How do you write scannable content?
And why do that anyway? Does everything you write need to be scannable?
We talked about the ongoing debate concerning long versus short content in a previous article. The ideal length is determined by the topic, the reader and the intent of the article.
Short copy rarely needs scan-ability.
A short post is easy to read. Reading it doesn't take much time. What you do need for short content is an effective headline and clear, concise copy.
And of course, the information must be useful.
Long copy – either the industry standard length of 650 words or longer – should be written for people who scan and skim content.
In this essay you'll learn:
- The reason your readers need scannable content.
- The techniques used for writing it.
- A quick check to ensure your content is indeed scannable.
So, why should you write content and copy that can be scanned?
Your readers don't have short attention spans . . . they're just busy
One of the prevailing thoughts behind scannable content is that Internet readers have short attention spans.
I don't buy it.
Readers aren't short on focus; they're short on time. People are busy. They check online for quick info on products, services and practices. It's faster than spending time going through piles of print publications. But even reading online consumes time.
Time they can't afford to waste.
When your content and copy is scannable, you increase the odds that your information gets noticed and read. When readers can get the gist of the article by skimming it, they'll know whether to invest their valuable and limited time reading it completely.
Make sure your content can be skimmed; they'll appreciate you.
So, how do you write scannable content?
Write clear headlines and subheads
The first step is to create headlines and subheads that give your readers a roadmap.
By scanning the headline and subheads, they should get a good idea of what the article is about and how the information is going to be presented. They get a bird's-eye view of the topic.
I recommend you write a headline and basic subheads first. They're not set in stone and can be changed after the first draft. Doing this, however, gives your article flow and continuity.
It's exactly how this article was written.
How to use numbered lists and bullets effectively
Numbered lists rock in online articles. They provide clarity. They work well as mini tables of content. Numbered lists denote a hierarchy or sequence of events.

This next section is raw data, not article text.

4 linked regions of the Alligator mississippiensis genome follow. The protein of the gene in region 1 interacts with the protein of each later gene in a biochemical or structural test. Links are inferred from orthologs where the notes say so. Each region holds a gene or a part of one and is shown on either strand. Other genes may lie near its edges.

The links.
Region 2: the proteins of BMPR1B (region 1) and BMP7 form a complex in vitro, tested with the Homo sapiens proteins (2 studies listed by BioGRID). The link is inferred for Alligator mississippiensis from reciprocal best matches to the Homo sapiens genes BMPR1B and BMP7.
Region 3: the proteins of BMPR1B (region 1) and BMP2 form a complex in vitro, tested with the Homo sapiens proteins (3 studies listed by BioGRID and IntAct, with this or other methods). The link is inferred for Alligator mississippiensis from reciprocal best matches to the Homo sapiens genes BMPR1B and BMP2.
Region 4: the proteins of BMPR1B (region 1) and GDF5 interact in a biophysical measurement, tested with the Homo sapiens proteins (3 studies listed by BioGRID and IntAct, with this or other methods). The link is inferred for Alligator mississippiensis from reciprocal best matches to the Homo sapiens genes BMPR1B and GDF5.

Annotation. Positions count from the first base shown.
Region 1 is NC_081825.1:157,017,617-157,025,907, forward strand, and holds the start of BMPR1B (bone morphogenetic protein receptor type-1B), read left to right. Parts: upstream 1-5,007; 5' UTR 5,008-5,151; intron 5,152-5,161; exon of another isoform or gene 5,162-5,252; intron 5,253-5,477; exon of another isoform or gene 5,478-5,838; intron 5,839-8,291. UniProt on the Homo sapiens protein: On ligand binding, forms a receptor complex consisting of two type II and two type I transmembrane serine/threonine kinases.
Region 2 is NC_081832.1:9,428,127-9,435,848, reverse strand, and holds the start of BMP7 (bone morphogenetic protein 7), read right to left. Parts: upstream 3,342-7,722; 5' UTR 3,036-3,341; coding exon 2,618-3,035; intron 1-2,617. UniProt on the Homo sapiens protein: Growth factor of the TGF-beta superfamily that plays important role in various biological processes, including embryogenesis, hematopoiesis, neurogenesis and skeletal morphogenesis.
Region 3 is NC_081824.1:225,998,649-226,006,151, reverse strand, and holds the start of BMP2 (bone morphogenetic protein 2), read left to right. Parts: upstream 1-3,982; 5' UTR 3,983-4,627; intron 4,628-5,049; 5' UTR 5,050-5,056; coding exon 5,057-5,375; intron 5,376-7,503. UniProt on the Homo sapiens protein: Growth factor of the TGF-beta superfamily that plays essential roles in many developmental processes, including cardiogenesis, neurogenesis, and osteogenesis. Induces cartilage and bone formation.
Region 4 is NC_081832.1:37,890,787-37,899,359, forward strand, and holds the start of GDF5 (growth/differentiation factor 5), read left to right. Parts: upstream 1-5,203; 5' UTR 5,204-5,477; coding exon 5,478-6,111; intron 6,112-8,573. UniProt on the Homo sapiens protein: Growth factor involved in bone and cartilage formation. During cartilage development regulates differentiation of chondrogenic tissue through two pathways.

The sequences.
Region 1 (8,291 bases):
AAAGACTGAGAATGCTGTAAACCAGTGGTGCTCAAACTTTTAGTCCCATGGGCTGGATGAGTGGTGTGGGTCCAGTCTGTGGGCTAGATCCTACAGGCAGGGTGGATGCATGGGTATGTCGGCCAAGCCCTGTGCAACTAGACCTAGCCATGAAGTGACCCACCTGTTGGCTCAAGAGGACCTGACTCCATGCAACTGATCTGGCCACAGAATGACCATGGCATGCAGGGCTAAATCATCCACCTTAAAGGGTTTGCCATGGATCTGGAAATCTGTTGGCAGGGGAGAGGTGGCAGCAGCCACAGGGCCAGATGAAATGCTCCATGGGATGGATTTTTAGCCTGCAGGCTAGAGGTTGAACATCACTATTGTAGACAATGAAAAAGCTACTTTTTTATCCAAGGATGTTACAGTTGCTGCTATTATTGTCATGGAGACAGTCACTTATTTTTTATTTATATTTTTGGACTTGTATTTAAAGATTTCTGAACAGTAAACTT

Here's an example:
How to change a broken light bulb in a ceiling fixture
- Clean up all broken glass.
- Gather the necessary equipment: ladder, leather gloves, and safety glasses.
- Turn off the electricity to the fixture.
- Position the ladder for the safest reach.
- Wearing the leather gloves and safety glasses, climb the ladder and unscrew the broken bulb.
- Discard the broken bulb in the appropriate waste container; install the new bulb.
The example may seem quaint; but with over 25 years of electrical experience, I know the danger of working out of sequence. You'd be surprised how many people forget to turn off the switch. Zap!
Bullets, on the other hand, don't always specify order. For example:
- Items in bulleted lists might not need to be sequential.
- Some or all of the items in bulleted lists could be optional.
- Bulleted lists are the shorthand of online writing.
Both numbered and bulleted lists allow the reader to scan the document and discover important information.
Text formatting gives clues to your reader
Formatting text with bolding, italicizing and underlining contributes to clarity by providing emphasis. But be forewarned; over-formatting hurts more than it helps.
Emphasize everything and you emphasize nothing.
You should almost never use bold formatting on an entire sentence!
Like that one.
There may be a few exceptions; but using bold text for every word is like shouting. Use the bold format judiciously. Bold text draws attention and is a very effective tool when writing scannable copy. It emphasizes key words and ideas.
Just be careful not to overdo it.
Italicizing is my favorite formatting tool. I use italics to:
- Emphasize an entire sentence without being obnoxious.
- Make questions or rhetorical questions stand out.
- Highlight single words or phrases to suggest tone or emotion.
Underlining text is a throwback from the old typewriter days. It was the only means of emphasis at the time. Use it sparingly because in the online world it usually denotes a hyperlink. If it confuses, don't use underlining.
So, how do you know your text is skimmable?
The eye-chart test for scannable content
Have you taken an eye exam that included the Snellen chart or the Tumbling E chart?
In the Snellen test for visual acuity, you'll stand at a preset distance and read down a series of letter of diminishing height. Based on "normal" human visual acuity, you get an idea of how good (or bad) your eyesight is.
You can use a similar test to check your content as well. And it fairly accurately simulates the way your audience looks at your article.
Print out your article, one page per sheet. Tape the pages together vertically and tack them to the wall.
Step back away from the article until you can't read it. Now, slowly move forward until the headline and subheads come into focus. Read down through them.
- Can you deduce the main idea of the article?
- Can you see a flow in the copy?
- Does it have a natural progression?
If so, you've completed the first step in creating scannable content.
Now move forward until the body text is readable. Focus on the bullet points and numbered lists, if included.
- Do they complement the headline and subheads?
- Do they further explain the article's intent?
- Will they make sense to the reader?
If so, you've written an article that can be scanned. And if it's a useful article, it just might get read completely.
About the AuthorFollow on Google Plus Follow on Twitter More Content by Steve Maurer